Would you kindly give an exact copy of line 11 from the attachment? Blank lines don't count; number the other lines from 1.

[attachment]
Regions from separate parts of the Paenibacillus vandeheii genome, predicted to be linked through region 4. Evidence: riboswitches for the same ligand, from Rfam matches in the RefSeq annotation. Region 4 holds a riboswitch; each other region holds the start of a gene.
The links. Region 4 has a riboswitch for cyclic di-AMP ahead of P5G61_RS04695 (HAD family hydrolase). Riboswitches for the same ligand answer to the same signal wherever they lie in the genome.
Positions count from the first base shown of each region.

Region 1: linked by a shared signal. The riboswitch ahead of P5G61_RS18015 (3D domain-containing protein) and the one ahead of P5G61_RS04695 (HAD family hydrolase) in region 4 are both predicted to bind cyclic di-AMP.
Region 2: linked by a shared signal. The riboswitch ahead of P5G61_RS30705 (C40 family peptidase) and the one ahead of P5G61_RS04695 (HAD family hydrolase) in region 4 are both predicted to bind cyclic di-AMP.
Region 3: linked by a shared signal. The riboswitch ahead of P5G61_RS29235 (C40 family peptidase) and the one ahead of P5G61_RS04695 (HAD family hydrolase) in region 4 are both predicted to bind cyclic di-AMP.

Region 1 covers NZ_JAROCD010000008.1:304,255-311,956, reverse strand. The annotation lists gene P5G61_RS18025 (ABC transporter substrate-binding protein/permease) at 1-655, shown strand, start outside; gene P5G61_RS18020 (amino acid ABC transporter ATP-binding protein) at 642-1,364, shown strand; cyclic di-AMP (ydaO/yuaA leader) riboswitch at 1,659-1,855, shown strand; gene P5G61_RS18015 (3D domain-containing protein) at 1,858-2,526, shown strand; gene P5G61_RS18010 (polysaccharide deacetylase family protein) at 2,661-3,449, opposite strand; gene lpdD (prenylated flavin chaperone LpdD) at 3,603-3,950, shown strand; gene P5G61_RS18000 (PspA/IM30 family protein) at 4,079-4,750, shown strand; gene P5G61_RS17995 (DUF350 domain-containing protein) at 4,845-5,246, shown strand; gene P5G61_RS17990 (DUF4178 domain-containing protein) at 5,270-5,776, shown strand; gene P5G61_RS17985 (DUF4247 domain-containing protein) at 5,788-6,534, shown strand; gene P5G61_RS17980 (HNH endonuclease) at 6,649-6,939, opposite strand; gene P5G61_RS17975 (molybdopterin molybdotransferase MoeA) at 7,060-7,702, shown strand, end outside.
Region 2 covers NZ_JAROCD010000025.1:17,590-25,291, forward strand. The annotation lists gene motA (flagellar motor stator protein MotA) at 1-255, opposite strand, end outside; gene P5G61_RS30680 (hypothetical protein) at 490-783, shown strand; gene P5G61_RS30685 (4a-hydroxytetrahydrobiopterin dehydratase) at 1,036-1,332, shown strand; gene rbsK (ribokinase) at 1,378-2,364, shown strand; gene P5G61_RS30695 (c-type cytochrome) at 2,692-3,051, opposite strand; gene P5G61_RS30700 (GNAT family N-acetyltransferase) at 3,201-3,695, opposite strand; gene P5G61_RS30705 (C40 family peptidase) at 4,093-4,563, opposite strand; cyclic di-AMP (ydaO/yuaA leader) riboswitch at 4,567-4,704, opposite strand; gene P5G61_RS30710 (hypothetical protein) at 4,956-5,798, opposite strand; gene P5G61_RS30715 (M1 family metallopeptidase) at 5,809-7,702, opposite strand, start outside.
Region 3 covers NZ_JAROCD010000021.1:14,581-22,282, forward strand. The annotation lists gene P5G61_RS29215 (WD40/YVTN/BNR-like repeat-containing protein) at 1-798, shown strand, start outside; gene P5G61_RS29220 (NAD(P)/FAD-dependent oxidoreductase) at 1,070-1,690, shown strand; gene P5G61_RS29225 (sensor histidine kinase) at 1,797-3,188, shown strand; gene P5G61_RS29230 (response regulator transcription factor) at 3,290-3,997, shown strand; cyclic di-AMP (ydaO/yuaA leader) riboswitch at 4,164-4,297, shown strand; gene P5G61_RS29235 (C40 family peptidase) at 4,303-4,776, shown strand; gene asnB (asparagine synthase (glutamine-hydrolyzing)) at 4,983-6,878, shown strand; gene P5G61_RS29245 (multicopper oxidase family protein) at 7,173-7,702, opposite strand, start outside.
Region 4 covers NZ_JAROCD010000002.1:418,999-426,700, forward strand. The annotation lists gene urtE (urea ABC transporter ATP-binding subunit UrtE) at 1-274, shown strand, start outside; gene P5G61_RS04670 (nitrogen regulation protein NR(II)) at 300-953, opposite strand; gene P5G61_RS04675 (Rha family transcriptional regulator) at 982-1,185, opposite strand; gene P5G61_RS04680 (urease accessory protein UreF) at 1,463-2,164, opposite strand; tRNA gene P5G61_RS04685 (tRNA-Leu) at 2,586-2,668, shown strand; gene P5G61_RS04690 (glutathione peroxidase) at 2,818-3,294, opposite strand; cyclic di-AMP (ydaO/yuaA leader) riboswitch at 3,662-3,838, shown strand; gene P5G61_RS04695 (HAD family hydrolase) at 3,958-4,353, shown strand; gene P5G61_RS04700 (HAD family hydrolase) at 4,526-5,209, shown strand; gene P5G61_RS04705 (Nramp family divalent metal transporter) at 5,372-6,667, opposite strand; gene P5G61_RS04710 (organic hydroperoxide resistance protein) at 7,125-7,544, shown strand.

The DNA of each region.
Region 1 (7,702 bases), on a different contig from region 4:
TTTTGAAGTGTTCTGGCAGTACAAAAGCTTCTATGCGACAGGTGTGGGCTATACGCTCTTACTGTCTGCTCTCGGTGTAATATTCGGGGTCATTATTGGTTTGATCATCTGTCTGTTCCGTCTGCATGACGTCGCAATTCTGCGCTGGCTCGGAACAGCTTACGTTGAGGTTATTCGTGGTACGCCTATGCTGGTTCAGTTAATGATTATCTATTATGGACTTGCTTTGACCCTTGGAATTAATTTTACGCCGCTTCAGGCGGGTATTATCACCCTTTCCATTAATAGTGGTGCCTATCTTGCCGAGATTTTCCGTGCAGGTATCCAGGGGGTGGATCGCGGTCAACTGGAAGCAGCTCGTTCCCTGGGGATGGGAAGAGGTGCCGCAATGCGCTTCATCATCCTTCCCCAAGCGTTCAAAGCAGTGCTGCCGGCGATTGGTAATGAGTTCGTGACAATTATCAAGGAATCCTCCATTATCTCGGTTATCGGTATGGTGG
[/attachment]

The DNA of each region.